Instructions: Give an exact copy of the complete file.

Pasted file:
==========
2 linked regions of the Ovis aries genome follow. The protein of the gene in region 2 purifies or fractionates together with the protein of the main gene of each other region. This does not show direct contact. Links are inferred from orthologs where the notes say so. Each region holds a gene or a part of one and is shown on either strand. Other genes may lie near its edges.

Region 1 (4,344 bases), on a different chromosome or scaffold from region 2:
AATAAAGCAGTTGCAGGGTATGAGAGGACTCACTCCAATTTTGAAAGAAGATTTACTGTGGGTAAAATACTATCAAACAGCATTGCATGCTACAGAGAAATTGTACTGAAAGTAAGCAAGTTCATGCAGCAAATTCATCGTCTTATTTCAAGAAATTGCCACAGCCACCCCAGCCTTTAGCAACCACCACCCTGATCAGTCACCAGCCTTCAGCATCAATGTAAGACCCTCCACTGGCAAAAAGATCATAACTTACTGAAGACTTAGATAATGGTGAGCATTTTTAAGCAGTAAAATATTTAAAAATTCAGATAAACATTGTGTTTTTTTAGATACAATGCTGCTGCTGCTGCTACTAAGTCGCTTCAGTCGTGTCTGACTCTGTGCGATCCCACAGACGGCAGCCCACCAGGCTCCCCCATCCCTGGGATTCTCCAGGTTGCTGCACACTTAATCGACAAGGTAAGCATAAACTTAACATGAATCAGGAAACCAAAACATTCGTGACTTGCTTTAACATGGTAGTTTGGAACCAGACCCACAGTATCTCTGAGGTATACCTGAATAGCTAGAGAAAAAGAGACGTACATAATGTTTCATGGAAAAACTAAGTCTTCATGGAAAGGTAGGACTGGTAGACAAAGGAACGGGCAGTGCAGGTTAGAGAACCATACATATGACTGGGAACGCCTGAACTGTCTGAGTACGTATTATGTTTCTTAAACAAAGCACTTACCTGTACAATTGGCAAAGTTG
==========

2 linked regions of the Ovis aries genome follow. The protein of the gene in region 2 purifies or fractionates together with the protein of the main gene of each other region. This does not show direct contact. Links are inferred from orthologs where the notes say so. Each region holds a gene or a part of one and is shown on either strand. Other genes may lie near its edges.

Region 1 (4,344 bases), on a different chromosome or scaffold from region 2:
AATAAAGCAGTTGCAGGGTATGAGAGGACTCACTCCAATTTTGAAAGAAGATTTACTGTGGGTAAAATACTATCAAACAGCATTGCATGCTACAGAGAAATTGTACTGAAAGTAAGCAAGTTCATGCAGCAAATTCATCGTCTTATTTCAAGAAATTGCCACAGCCACCCCAGCCTTTAGCAACCACCACCCTGATCAGTCACCAGCCTTCAGCATCAATGTAAGACCCTCCACTGGCAAAAAGATCATAACTTACTGAAGACTTAGATAATGGTGAGCATTTTTAAGCAGTAAAATATTTAAAAATTCAGATAAACATTGTGTTTTTTTAGATACAATGCTGCTGCTGCTGCTACTAAGTCGCTTCAGTCGTGTCTGACTCTGTGCGATCCCACAGACGGCAGCCCACCAGGCTCCCCCATCCCTGGGATTCTCCAGGTTGCTGCACACTTAATCGACAAGGTAAGCATAAACTTAACATGAATCAGGAAACCAAAACATTCGTGACTTGCTTTAACATGGTAGTTTGGAACCAGACCCACAGTATCTCTGAGGTATACCTGAATAGCTAGAGAAAAAGAGACGTACATAATGTTTCATGGAAAAACTAAGTCTTCATGGAAAGGTAGGACTGGTAGACAAAGGAACGGGCAGTGCAGGTTAGAGAACCATACATATGACTGGGAACGCCTGAACTGTCTGAGTACGTATTATGTTTCTTAAACAAAGCACTTACCTGTACAATTGGCAAAGTTG